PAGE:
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Expert Spring MVC and Web Flow (Expert's Voice in Java) (Englisch) Taschenbuch – 2. Juni 2010

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  • Taschenbuch: 424 Seiten
  • Verlag: Apress; Auflage: 1st Corrected ed. 2006. Corr. 4th printing 2006 (2. Juni 2010)
  • Sprache: Englisch
  • ISBN-10: 159059584X
  • ISBN-13: 978-1590595848
  • Größe und/oder Gewicht: 17,8 x 2,4 x 23,5 cm
  • Durchschnittliche Kundenbewertung: 3.5 von 5 Sternen  Alle Rezensionen anzeigen (2 Kundenrezensionen)
  • Amazon Bestseller-Rang: Nr. 306.030 in Fremdsprachige Bücher (Siehe Top 100 in Fremdsprachige Bücher)
  • Komplettes Inhaltsverzeichnis ansehen



Expert Spring MVC and Web Flow provides in-depth coverage of Spring MVC and Spring Web Flow, two highly customizable and powerful web frameworks brought to you by the developers and community of the Spring Framework. Spring MVC is a modern web application framework built upon the Spring Framework, and Spring Web Flow is a new project that compliments Spring MVC for building reusable web controller modules that encapsulate rich page navigation rules. Along with detailed analysis of the code and functionality, plus the first-published coverage of Spring Web Flow, this book includes numerous tips and tricks to help you get the most out of Spring MVC, Spring Web Flow, and web development in general. Spring MVC and Spring Web Flow are engineered with an important consideration for design patterns and expert object oriented programming techniques. This book explains not only the design decisions of the frameworks, but also how you can apply similar designs and techniques to your own code. This book takes great care in covering every inch of Spring MVC and Spring Web Flow to give you the complete picture.Along with all the best known features of these frameworks, you'll discover some new hidden treasures.

You'll also learn how to correctly and safely extend the frameworks to create customized solutions. From beginner to expert, this book is for anyone who wishes to write robust, modern, and useful web applications with the Spring Framework.

Über den Autor und weitere Mitwirkende

Colin Yates is a J2EE principal architect who specializes in web-based development. He has been a freelance consultant for the past three years and has worked in a number of environments, both structured and chaotic. Since graduating with a software engineering degree in 1997, he has held a number of positions, including development lead, principal systems engineer, mentor, and professional trainer. His principal skill set includes mentoring others, architecting complex problems into manageable solutions, and optimizing development processes. Colin was first introduced to the Spring Framework in January 2003 by his mentors, Peter Den Haan and David Hewitt, and he has never looked back. After a couple of years using the Spring and Hibernate technology stack to good effect, in May 2005 he became one of the early adopters of Spring Web Flow, finally finding the missing item in the web development toolbox. A self-confessed addict of the green bar that comes from following test-driven development and XP, Colin regularly frustrates new team members by introducing a continuous build environment. When not hanging around the Spring support forums (, Colin can be found out walking with his wife and two dogs, practicing martial arts, attending his local church, or preparing for the arrival of his first child.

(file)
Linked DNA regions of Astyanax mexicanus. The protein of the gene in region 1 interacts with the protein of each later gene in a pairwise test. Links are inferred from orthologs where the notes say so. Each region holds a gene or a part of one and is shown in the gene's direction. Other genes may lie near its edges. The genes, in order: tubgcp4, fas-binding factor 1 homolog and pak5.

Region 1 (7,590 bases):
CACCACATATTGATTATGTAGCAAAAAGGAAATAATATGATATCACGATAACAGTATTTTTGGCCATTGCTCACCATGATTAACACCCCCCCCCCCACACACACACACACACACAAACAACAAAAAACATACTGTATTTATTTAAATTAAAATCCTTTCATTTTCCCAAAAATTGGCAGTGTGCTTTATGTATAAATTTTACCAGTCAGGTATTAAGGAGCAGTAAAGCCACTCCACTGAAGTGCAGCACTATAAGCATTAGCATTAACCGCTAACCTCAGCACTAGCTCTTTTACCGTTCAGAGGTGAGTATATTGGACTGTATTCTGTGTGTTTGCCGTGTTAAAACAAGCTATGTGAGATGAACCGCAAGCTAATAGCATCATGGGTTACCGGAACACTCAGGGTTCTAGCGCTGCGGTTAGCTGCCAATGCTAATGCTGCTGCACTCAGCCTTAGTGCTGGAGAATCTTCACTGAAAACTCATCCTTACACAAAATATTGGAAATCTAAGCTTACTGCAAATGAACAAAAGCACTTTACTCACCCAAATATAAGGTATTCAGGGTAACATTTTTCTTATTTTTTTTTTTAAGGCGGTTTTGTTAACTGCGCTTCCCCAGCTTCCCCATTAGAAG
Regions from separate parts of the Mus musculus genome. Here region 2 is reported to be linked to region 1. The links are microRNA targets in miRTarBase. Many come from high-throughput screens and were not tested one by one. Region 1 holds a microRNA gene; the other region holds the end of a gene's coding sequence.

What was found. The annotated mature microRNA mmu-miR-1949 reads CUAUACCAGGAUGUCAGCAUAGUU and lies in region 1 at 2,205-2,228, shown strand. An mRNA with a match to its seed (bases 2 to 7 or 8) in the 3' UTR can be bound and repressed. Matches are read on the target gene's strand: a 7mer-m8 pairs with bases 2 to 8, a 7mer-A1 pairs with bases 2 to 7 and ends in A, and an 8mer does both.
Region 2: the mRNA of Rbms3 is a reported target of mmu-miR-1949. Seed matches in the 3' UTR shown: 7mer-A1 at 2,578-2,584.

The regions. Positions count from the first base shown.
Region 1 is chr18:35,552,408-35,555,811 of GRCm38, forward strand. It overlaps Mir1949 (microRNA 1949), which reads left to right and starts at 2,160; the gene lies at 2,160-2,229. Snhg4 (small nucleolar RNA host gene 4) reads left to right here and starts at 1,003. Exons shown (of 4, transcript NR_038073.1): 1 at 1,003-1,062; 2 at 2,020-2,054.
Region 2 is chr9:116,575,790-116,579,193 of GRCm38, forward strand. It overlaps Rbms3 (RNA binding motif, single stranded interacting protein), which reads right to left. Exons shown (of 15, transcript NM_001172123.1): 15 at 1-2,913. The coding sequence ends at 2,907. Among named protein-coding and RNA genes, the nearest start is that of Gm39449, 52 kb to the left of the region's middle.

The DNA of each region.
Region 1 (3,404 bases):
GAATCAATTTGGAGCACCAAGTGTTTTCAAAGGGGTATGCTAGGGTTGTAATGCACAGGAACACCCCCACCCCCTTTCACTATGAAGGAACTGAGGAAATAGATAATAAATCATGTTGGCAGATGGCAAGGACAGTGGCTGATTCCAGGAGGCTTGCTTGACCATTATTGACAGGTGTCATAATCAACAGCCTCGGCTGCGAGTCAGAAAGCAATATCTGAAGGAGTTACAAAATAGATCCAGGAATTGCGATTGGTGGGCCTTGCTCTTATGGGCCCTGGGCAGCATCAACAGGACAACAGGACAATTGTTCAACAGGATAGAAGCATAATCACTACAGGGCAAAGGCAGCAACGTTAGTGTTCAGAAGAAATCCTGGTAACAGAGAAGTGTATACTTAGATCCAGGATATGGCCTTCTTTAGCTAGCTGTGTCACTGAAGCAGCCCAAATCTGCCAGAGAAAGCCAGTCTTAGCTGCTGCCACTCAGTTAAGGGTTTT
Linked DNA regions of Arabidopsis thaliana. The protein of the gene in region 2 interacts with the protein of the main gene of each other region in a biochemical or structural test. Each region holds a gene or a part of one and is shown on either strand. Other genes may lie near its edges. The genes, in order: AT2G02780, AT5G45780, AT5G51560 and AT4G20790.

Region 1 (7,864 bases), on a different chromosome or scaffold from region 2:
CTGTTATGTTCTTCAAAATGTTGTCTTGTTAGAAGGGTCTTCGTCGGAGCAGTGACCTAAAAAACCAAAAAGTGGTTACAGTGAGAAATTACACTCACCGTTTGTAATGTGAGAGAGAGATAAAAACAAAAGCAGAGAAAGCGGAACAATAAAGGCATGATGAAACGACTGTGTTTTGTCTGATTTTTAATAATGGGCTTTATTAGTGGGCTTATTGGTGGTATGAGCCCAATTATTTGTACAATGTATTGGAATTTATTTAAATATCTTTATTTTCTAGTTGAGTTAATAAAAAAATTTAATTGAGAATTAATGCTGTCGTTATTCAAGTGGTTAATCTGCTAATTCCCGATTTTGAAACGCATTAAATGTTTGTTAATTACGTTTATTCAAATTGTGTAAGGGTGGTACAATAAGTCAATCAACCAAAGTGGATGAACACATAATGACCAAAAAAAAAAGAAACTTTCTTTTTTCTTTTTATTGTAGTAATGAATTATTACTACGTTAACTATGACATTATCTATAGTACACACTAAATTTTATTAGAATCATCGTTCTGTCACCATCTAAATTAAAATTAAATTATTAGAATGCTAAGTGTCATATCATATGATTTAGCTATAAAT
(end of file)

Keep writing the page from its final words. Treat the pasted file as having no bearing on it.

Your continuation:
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Von Lucas am 28. März 2012
Format: Taschenbuch Verifizierter Kauf
Ich habe nicht gemerkt, dass dieses Buch "Nur" Spring 2.0 beschreibt. Alle Neuen Technologien und Themen von Spring 2.5/3.0 wie Annotationen und Co werden in diesem Buch natürlich nicht behandelt.

Möchte man allerdings einen Grundlegenden Einblick in Spring und evtl die Historie haben, ist dies dennoch ein lesenswertes Buch.
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1 von 3 Kunden fanden die folgende Rezension hilfreich Von Wagner Otto Wutzke am 2. Dezember 2008
Format: Taschenbuch Verifizierter Kauf
Für den schnelleren Einstieg ist dieses Buch ein guter Anfang.
Wenn man aber Geld mit dem MVC Spring Framework verdienen möchte, braucht man etwas mehr.
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22 von 23 Kunden fanden die folgende Rezension hilfreich
Not Good... 30. Juni 2007
Von C. Latimer - Veröffentlicht auf
Format: Taschenbuch
Other reviews have mentioned that there are many problems with the examples in this book. I can only reaffirm what they've said.

The other thing that I really didn't like was the disorganized fashion with which the examples were presented. The authors seemed to jump around describing one small section of the problem in great detail, then 3-4 pages later would give you the critical piece of information you needed to understand their example 3 pages before. I am a fan of examples that are logically presented:
First you do x,
Then you do y,
you configure x to point to y
now deploy it, type this in the url field, and there you go, it works.

I found these examples to be more like:
First you do x,
then let me tell you everything there is to know about x.
y is very important as well.
if you wanted to set up y you could do it like this.
of another popular way of configuring y is like this.
and then there's this thing called z.
z is also very important, and here's some more information about z.
But of course, before we can set up z, we need to configure x to point to y.
I'm sure you can figure out how to configure x and y.
that's it, we're done.

So when you're done reading you feel like you have increased your general knowledge of the subject, but you really don't know exactly what you're supposed to do to actually make something that works.

I also would have liked more information about using commons-validator with Spring MVC instead of so much detail on VaLang. This would have been especially helpful for people moving from Struts to Spring MVC.